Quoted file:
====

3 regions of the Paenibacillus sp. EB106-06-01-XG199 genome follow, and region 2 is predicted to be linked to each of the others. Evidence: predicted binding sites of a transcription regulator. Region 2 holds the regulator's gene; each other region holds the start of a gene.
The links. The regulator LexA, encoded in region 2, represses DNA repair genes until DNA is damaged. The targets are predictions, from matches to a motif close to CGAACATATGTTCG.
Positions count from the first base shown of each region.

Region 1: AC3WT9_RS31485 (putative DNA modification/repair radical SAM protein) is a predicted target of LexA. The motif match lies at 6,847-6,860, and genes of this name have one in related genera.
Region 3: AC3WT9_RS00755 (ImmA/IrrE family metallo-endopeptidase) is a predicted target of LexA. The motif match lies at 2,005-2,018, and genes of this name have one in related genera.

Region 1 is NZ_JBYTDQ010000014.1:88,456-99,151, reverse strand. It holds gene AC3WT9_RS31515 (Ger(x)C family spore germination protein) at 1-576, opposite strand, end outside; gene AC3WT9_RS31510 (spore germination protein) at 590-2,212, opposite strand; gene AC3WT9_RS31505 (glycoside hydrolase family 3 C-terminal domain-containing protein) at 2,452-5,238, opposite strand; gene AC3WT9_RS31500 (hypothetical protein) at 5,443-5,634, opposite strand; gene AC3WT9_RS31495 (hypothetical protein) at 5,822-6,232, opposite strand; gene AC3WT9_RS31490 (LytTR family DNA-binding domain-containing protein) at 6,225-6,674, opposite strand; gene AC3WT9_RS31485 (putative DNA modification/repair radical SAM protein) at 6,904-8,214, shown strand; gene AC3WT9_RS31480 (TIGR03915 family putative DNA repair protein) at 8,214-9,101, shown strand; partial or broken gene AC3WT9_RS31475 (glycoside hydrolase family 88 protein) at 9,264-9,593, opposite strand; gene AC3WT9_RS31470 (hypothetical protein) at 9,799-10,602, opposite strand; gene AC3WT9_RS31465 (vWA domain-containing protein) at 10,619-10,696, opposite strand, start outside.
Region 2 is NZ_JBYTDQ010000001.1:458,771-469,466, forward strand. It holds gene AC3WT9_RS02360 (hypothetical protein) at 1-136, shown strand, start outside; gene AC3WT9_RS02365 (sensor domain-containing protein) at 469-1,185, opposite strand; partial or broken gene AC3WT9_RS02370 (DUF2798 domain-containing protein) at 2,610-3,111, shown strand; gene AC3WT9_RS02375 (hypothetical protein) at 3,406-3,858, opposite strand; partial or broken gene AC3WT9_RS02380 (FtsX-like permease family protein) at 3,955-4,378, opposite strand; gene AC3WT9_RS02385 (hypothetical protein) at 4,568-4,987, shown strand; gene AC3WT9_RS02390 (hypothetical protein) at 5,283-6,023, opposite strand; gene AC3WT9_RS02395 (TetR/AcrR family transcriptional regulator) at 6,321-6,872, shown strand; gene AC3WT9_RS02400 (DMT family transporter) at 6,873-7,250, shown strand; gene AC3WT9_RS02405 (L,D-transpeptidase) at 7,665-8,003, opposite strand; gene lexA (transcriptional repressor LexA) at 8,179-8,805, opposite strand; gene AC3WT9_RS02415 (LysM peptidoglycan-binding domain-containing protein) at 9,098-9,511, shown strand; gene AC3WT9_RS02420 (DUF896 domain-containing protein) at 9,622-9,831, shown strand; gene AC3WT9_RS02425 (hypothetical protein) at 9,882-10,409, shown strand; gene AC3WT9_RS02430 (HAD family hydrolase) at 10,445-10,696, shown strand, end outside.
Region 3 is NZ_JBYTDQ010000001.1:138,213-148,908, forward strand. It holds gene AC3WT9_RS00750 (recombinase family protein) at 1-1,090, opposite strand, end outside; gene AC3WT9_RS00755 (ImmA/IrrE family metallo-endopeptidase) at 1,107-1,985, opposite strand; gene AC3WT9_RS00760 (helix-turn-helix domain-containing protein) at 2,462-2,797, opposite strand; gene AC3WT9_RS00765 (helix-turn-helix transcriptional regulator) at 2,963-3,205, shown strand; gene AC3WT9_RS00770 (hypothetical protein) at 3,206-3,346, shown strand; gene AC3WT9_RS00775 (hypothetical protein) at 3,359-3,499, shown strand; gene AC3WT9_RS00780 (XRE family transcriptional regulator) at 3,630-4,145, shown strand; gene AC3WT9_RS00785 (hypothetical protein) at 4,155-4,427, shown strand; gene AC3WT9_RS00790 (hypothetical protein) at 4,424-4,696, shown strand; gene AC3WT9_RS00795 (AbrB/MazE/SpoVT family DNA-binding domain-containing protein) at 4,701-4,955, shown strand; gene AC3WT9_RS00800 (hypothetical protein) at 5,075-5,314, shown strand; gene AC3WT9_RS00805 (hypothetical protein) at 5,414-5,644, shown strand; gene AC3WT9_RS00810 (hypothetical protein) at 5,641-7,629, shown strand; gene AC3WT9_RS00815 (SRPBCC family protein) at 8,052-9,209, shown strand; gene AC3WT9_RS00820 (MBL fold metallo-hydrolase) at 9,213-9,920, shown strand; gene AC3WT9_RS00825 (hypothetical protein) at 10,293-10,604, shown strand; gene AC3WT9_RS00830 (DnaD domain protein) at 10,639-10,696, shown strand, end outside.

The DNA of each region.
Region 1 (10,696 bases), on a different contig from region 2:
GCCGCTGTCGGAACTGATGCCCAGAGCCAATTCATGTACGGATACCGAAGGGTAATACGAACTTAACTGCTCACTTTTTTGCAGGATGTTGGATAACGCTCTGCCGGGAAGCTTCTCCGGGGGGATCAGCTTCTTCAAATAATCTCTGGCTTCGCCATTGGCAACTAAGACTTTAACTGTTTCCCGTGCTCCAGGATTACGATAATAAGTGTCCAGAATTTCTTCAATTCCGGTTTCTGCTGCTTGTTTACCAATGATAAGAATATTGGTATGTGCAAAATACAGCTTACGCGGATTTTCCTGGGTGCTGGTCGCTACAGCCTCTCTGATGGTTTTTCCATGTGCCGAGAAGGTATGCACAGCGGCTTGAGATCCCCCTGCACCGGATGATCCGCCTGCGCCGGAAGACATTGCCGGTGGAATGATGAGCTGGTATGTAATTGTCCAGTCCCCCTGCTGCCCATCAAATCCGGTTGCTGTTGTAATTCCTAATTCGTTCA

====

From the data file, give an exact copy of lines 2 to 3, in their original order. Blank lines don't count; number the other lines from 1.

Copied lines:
The links. The regulator LexA, encoded in region 2, represses DNA repair genes until DNA is damaged. The targets are predictions, from matches to a motif close to CGAACATATGTTCG.
Positions count from the first base shown of each region.